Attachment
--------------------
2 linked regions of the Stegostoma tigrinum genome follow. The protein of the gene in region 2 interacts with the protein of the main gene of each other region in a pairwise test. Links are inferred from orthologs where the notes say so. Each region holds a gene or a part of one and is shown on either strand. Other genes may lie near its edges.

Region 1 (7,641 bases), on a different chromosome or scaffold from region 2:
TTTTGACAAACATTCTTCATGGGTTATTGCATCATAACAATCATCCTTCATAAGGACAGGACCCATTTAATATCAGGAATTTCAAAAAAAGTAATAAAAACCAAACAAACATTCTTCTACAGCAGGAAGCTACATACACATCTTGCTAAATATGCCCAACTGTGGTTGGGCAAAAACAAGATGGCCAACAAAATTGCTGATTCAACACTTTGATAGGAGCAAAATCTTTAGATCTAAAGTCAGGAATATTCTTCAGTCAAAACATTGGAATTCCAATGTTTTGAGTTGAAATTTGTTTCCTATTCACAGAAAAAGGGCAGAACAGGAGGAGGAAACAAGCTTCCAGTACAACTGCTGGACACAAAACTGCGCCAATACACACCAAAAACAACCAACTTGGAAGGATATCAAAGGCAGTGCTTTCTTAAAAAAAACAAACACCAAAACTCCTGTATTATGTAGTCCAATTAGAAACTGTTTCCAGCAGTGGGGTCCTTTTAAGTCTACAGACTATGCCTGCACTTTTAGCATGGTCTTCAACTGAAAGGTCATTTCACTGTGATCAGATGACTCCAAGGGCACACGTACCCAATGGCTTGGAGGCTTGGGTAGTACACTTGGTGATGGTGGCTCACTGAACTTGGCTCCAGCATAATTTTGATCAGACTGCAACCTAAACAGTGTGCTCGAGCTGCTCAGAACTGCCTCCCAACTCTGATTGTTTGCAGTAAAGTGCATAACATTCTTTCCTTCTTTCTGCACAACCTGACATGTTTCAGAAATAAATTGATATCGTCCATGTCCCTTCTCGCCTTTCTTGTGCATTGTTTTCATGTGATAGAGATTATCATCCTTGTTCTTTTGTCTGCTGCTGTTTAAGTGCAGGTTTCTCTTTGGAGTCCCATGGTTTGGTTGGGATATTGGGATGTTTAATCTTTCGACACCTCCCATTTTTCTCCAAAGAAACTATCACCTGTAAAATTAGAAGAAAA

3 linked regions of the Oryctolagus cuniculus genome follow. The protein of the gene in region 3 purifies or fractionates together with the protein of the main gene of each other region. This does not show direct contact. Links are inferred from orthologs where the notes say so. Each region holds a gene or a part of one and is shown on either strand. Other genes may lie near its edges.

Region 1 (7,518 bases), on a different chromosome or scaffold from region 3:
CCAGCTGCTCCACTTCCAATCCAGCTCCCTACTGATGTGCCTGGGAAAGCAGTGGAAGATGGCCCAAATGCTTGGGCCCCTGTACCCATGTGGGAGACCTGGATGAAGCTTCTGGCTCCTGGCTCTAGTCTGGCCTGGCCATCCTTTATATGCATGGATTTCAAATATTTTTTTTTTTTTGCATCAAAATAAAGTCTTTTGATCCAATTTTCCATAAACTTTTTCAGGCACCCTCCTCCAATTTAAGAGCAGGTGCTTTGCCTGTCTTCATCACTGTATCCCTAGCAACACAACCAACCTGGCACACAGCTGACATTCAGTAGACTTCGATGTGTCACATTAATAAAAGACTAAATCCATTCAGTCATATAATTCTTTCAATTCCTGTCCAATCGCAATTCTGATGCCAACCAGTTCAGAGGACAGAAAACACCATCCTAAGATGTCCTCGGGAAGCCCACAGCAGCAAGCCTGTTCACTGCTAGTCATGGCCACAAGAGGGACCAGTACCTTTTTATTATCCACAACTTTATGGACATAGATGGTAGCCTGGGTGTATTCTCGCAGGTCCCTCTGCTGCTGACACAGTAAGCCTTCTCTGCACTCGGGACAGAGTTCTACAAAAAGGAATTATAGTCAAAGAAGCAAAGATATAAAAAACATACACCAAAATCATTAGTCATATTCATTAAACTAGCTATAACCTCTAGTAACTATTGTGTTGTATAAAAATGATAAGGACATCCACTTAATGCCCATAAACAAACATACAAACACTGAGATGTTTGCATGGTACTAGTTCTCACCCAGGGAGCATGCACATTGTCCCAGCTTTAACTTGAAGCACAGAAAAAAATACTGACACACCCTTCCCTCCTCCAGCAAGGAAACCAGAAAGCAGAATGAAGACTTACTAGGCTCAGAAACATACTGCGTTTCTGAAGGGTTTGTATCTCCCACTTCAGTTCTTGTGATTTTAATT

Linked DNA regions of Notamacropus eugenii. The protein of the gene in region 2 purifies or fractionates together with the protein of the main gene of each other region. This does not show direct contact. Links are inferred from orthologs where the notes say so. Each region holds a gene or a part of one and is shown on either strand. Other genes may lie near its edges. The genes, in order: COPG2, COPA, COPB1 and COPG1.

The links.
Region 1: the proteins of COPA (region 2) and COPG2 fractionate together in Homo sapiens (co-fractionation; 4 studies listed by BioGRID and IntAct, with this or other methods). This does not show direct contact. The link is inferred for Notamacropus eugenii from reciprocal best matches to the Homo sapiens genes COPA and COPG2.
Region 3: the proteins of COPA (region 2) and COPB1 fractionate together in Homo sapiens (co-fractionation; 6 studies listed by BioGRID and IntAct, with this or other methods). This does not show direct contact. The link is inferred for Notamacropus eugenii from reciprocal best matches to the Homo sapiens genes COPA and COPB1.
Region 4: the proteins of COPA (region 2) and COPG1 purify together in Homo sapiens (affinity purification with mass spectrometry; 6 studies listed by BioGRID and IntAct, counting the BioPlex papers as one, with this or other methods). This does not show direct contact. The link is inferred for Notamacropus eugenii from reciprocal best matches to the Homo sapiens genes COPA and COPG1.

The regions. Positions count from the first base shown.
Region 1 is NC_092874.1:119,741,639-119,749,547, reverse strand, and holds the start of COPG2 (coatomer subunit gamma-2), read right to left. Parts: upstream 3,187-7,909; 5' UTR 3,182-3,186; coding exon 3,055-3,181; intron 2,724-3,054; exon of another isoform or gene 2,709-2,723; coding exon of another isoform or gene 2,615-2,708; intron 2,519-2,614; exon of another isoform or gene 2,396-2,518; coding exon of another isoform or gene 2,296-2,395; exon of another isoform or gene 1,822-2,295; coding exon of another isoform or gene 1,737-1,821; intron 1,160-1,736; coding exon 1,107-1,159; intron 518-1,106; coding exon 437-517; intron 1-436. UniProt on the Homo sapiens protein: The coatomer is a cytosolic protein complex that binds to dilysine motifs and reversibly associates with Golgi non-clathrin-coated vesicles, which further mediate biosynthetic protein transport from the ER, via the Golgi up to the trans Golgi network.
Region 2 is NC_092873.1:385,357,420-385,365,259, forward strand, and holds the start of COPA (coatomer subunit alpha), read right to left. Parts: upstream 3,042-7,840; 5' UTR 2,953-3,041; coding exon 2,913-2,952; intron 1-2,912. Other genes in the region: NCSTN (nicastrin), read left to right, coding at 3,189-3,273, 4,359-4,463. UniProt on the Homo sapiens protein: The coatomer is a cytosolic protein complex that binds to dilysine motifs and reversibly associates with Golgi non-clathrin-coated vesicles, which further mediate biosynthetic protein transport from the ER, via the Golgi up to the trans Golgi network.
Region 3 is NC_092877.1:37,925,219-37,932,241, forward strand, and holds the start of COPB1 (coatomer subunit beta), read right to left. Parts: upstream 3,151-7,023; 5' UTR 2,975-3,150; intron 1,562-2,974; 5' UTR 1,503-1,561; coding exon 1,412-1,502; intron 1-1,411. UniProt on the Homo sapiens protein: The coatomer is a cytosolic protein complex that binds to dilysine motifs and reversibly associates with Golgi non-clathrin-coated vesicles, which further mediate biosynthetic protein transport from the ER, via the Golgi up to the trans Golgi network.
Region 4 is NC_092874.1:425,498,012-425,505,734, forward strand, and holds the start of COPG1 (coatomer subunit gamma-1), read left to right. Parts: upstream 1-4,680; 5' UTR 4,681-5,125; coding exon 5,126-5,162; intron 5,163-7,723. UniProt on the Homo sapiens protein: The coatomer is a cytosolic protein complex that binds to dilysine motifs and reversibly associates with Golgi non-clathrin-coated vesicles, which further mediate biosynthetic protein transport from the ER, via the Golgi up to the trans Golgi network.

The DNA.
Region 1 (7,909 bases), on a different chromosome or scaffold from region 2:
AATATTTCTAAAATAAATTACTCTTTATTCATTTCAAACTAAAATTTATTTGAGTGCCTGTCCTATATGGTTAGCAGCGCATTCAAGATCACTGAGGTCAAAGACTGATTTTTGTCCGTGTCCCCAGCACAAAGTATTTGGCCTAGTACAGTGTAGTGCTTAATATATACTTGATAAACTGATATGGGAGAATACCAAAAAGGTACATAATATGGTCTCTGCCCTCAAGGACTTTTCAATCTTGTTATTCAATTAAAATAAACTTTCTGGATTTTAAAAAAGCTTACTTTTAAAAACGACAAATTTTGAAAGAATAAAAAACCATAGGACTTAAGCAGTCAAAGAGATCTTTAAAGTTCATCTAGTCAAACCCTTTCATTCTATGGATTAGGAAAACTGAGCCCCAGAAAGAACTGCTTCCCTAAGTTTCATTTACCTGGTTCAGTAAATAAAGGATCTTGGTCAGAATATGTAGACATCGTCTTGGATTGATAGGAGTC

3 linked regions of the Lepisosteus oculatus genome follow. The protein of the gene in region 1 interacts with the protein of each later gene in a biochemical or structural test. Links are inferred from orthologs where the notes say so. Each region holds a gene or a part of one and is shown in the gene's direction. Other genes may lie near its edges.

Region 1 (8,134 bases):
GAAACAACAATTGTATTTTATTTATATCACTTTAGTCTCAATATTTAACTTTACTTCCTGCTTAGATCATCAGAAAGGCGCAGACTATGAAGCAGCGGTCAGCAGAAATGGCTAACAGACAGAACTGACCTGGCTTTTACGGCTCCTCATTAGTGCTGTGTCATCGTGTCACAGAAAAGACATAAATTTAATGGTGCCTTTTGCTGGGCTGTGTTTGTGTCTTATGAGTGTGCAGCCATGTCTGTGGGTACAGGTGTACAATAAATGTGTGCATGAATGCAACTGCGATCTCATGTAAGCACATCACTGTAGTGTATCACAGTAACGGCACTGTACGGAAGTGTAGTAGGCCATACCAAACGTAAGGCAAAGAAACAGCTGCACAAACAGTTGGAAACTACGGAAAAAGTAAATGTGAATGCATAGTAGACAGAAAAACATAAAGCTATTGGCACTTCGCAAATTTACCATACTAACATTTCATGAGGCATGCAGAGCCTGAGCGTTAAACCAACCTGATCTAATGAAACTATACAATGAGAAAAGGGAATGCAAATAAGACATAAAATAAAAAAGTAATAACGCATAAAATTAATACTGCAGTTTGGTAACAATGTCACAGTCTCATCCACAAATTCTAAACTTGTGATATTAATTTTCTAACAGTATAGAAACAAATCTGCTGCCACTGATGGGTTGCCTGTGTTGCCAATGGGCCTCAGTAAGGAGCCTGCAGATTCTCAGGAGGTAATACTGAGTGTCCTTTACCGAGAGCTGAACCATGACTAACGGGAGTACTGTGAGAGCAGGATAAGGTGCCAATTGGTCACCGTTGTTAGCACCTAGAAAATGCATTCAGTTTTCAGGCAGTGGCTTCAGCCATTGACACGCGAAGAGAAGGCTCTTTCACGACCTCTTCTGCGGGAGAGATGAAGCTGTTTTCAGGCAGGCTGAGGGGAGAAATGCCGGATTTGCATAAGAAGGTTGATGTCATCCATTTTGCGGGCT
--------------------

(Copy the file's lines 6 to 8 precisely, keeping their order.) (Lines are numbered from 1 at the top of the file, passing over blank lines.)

CCAGCTGCTCCACTTCCAATCCAGCTCCCTACTGATGTGCCTGGGAAAGCAGTGGAAGATGGCCCAAATGCTTGGGCCCCTGTACCCATGTGGGAGACCTGGATGAAGCTTCTGGCTCCTGGCTCTAGTCTGGCCTGGCCATCCTTTATATGCATGGATTTCAAATATTTTTTTTTTTTTGCATCAAAATAAAGTCTTTTGATCCAATTTTCCATAAACTTTTTCAGGCACCCTCCTCCAATTTAAGAGCAGGTGCTTTGCCTGTCTTCATCACTGTATCCCTAGCAACACAACCAACCTGGCACACAGCTGACATTCAGTAGACTTCGATGTGTCACATTAATAAAAGACTAAATCCATTCAGTCATATAATTCTTTCAATTCCTGTCCAATCGCAATTCTGATGCCAACCAGTTCAGAGGACAGAAAACACCATCCTAAGATGTCCTCGGGAAGCCCACAGCAGCAAGCCTGTTCACTGCTAGTCATGGCCACAAGAGGGACCAGTACCTTTTTATTATCCACAACTTTATGGACATAGATGGTAGCCTGGGTGTATTCTCGCAGGTCCCTCTGCTGCTGACACAGTAAGCCTTCTCTGCACTCGGGACAGAGTTCTACAAAAAGGAATTATAGTCAAAGAAGCAAAGATATAAAAAACATACACCAAAATCATTAGTCATATTCATTAAACTAGCTATAACCTCTAGTAACTATTGTGTTGTATAAAAATGATAAGGACATCCACTTAATGCCCATAAACAAACATACAAACACTGAGATGTTTGCATGGTACTAGTTCTCACCCAGGGAGCATGCACATTGTCCCAGCTTTAACTTGAAGCACAGAAAAAAATACTGACACACCCTTCCCTCCTCCAGCAAGGAAACCAGAAAGCAGAATGAAGACTTACTAGGCTCAGAAACATACTGCGTTTCTGAAGGGTTTGTATCTCCCACTTCAGTTCTTGTGATTTTAATT

Linked DNA regions of Notamacropus eugenii. The protein of the gene in region 2 purifies or fractionates together with the protein of the main gene of each other region. This does not show direct contact. Links are inferred from orthologs where the notes say so. Each region holds a gene or a part of one and is shown on either strand. Other genes may lie near its edges. The genes, in order: COPG2, COPA, COPB1 and COPG1.

The links.